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Aaron Gordon: “I Can Shoot Free Throws Now”

Part of what makes this year’s draft class so intriguing is the obvious strengths and weaknesses attributed to every player from the top down. Do you love Jabari Parker’s offense? Better be able to argue that his defense can improve. Is Andrew Wiggins’ athleticism winning you over? Better hope he is assertive enough in the NBA. Do you appreciate Julius Randle’s tough, bruising style? Better hope he can still power through opponents at the pro-level.

For Arizona forward Aaron Gordon — who has now been tied to the Celtics several times — the knock has always been his shooting, specifically from the free throw line. He shot an abysmal 42.2 percent in college, and while scouts have pointed out that his form has improved drastically, his numbers during the college season are  has been very problematic. After a workout with the Celtics on Thursday, Gordon tried to assuage everyone’s concerns, somewhat unprompted, when he was asked what he hoped to show teams considering drafting him.

“I can shoot free throws better,” Gordon said. “I can do that now.”

Well then.

“It’s the same shot every time,” he continued. “It’s more fluent, more relaxed. Obviously, there’s not thousands of fans around, but it still feels better. I can put it in, I can control it, it just feels better. A lot of what happened throughout the season is I’d get on a roll and get to the free throw line and it would cool me off a little. Now, getting to the free throw line is just re-establishing what I do from the perimeter, and it keeps me on a roll.”

First of all, let’s point out that Gordon has clearly been coached by his agent to bring this up. He’s not going to convince anyone that he has improved by waving off his college numbers as an outlier, but perhaps by acknowledging the problem and offering an explanation as to why the problem is now solved, he can improve his stock.

I don’t believe Aaron Gordon when he says that getting to the free throw line is now just re-establishing what he does on the perimeter. I think he would choose to get out in transition or face up and attack the basket 10 times out of time over having to go to the free throw line. But I also do believe he can improve markedly from the line, and maybe he already has. As always, take any pre-draft chatter for what it is: An attempt by each player or agent to improve the player’s draft stock. But just because something has been spun positively doesn’t necessarily mean it’s false.

Follow Tom on Twitter: @Tom_NBA.

  • hax

    I believe he’s improved on it, but I don’t believe it’s NBA level 75% or higher.
    Reason: 19 years to shoot free throws good = Below 50%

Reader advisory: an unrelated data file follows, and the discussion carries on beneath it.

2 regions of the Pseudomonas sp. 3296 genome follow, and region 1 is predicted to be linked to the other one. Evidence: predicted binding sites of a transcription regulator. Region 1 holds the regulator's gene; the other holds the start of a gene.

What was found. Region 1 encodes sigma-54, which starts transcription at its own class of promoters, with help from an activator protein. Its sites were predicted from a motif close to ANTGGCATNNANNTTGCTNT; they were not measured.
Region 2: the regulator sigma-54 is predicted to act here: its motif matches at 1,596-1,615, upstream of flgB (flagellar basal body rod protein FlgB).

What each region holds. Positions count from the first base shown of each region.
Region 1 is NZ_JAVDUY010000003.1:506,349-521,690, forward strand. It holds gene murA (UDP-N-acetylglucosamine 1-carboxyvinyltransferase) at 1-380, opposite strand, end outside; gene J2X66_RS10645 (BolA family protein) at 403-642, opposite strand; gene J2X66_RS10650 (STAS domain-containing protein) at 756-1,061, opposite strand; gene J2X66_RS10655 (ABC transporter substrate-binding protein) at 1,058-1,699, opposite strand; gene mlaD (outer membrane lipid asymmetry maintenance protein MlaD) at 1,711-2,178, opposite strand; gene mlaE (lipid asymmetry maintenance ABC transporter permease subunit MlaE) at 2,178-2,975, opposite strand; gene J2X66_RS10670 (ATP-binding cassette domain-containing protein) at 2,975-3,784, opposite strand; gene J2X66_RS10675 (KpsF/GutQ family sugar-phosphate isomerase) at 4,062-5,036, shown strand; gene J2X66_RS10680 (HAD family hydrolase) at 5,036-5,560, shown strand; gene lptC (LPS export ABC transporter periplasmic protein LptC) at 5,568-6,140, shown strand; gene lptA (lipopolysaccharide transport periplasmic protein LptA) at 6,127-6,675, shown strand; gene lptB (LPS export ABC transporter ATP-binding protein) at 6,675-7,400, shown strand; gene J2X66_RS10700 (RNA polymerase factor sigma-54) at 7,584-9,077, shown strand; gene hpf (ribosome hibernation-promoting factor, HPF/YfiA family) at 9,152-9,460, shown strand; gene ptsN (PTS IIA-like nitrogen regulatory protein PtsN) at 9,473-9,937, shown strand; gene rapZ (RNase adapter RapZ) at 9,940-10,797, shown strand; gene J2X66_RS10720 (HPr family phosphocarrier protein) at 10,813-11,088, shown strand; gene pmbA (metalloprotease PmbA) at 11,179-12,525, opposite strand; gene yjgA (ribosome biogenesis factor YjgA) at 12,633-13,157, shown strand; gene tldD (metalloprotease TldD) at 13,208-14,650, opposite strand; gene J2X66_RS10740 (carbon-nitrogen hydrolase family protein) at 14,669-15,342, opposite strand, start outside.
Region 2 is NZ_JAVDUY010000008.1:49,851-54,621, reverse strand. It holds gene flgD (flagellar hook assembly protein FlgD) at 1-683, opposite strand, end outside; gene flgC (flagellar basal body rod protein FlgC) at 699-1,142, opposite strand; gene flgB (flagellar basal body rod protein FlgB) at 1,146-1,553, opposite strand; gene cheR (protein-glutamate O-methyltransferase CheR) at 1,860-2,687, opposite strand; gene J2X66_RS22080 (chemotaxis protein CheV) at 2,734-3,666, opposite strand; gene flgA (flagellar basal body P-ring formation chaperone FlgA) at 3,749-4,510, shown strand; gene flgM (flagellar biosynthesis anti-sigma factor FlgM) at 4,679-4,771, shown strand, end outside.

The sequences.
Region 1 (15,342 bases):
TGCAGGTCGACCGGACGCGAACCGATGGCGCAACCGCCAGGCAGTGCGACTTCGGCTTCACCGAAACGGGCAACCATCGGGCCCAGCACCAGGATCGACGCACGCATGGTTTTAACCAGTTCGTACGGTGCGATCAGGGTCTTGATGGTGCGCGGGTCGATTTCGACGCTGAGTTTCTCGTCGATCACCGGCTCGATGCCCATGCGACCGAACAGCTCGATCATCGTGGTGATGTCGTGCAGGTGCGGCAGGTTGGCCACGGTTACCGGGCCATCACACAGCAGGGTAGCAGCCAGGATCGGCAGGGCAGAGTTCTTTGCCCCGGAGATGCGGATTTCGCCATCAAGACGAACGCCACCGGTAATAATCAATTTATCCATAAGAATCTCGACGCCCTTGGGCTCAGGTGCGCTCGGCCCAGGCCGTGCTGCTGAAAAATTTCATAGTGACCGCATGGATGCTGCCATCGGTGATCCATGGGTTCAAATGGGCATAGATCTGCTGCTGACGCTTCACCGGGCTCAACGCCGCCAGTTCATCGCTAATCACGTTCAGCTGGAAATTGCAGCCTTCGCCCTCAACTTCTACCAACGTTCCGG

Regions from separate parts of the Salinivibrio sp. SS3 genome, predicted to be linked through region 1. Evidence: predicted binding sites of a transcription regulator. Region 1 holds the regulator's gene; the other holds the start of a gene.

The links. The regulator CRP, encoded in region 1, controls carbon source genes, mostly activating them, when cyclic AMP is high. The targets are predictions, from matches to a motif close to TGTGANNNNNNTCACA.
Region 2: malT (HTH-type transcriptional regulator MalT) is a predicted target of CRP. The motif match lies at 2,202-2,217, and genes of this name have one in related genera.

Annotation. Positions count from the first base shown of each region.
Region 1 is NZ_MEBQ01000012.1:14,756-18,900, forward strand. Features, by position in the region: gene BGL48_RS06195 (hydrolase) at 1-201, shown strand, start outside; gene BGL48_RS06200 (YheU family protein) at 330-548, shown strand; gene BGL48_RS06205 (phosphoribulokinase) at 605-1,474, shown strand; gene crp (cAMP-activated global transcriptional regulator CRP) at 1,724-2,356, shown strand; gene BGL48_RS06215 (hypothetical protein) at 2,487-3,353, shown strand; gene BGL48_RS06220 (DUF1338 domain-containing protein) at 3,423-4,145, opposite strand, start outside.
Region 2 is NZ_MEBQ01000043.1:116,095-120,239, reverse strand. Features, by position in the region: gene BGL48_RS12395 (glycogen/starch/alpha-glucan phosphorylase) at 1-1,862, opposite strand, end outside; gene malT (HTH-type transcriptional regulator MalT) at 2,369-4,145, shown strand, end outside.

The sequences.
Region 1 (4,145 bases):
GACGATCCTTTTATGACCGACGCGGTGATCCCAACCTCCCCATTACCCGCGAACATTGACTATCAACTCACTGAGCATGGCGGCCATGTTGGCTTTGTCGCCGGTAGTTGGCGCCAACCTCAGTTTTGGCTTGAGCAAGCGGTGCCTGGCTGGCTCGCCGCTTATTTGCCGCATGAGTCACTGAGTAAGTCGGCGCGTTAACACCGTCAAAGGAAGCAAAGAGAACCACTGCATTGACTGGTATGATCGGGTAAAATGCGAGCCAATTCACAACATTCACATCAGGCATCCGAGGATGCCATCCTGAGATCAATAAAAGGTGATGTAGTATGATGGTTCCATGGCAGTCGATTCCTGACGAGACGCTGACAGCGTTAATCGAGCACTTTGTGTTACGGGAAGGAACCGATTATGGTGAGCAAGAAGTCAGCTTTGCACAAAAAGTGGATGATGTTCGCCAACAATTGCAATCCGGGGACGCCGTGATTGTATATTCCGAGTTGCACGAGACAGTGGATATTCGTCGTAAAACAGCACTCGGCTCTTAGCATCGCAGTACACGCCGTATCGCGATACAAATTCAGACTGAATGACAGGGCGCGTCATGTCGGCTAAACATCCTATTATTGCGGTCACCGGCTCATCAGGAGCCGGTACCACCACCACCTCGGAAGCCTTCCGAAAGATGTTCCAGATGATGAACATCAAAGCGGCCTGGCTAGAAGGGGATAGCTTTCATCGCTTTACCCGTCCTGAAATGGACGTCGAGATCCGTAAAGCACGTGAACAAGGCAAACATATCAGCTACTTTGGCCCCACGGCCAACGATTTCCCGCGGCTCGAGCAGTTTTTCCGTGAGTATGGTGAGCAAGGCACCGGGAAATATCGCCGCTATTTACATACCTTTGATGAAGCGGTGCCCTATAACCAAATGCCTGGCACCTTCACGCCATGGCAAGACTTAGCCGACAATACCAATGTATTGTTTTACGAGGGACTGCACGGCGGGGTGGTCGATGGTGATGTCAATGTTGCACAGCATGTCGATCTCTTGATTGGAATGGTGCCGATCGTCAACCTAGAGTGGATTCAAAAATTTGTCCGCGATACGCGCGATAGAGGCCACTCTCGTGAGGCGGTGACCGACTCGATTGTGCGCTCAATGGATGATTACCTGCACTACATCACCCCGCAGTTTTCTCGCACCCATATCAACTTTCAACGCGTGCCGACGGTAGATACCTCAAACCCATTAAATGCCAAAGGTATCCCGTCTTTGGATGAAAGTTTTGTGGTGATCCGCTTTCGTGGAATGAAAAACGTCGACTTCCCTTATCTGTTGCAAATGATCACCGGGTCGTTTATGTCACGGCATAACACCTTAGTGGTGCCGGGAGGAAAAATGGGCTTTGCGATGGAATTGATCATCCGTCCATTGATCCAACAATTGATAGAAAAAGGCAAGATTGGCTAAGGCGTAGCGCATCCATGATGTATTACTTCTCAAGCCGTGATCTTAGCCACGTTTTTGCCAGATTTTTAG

3 months more = ‘practically ray allen at the line now.’

    That said, I’ve seen many rookies look like completely different players from their college selves.

  • dasein

    Well, he would say that wouldn’t he…

    Look, the real issue isn’t the FTs (which is not to say that isn’t a problem too), it’s that not being able to shoot FT is a strong indicator that you can’t shoot in general. This was pretty much what the interview in the previous podcast was saying. If you can’t shoot in today’s NBA, then your team ends up having to play 4 on 5 on offense. That isn’t winning basketball.

    I know that we often tend to focus on the negatives when evaluating players, but shooting is so fundamental to the game that it’s kind of a deal breaker in my opinion, unless we’re talking a legitimate centre, which in this case we are not. I’d much rather have the guy who can shoot and has the physical tools but lacks “feel for the game” That is the kind of stuff that does improve with experience and coaching.

    Like hax said, he’s had plenty of time to work on this, and it’s all come together in a few months before the draft? I’ve got a bridge I’d love to sell too.

  • hax

    No Celtics news? Booo. Well here’s some notable free agents.

    Kyle Lowry
    Lance Stephenson
    Luol Deng
    Paul Pierce
    Dirk Nowitzki
    Pau Gasol
    Marcin Gortat
    Spencer Hawes
    Emeka Okafor

    Eric Bledsoe
    Isaiah Thomas
    Gordon Hayward
    Greg Monroe

    Player Option
    Dwyane Wade
    LeBron James
    Carmelo Anthony
    Rudy Gay
    Chris Bosh
    Tim Duncan
    Zach Randolph

  • dasein

    I doubt anyone is paying attention to this post anymore, but I found this in Kevin Pelton’s chat today:

    Dean (New York)

    What do you make of Aaron Gordon shooting about 33% from 3 with a low sample size?

    Kevin Pelton

    Not a ton. I think the more relevant factor is his poor free throw shooting. Ken Pomeroy has done some research showing that FT% is also an important indicator of future 3P% in college since it provides a more reliable sample size.

    So some stat geekery to back up what I was saying before about FT being an indicator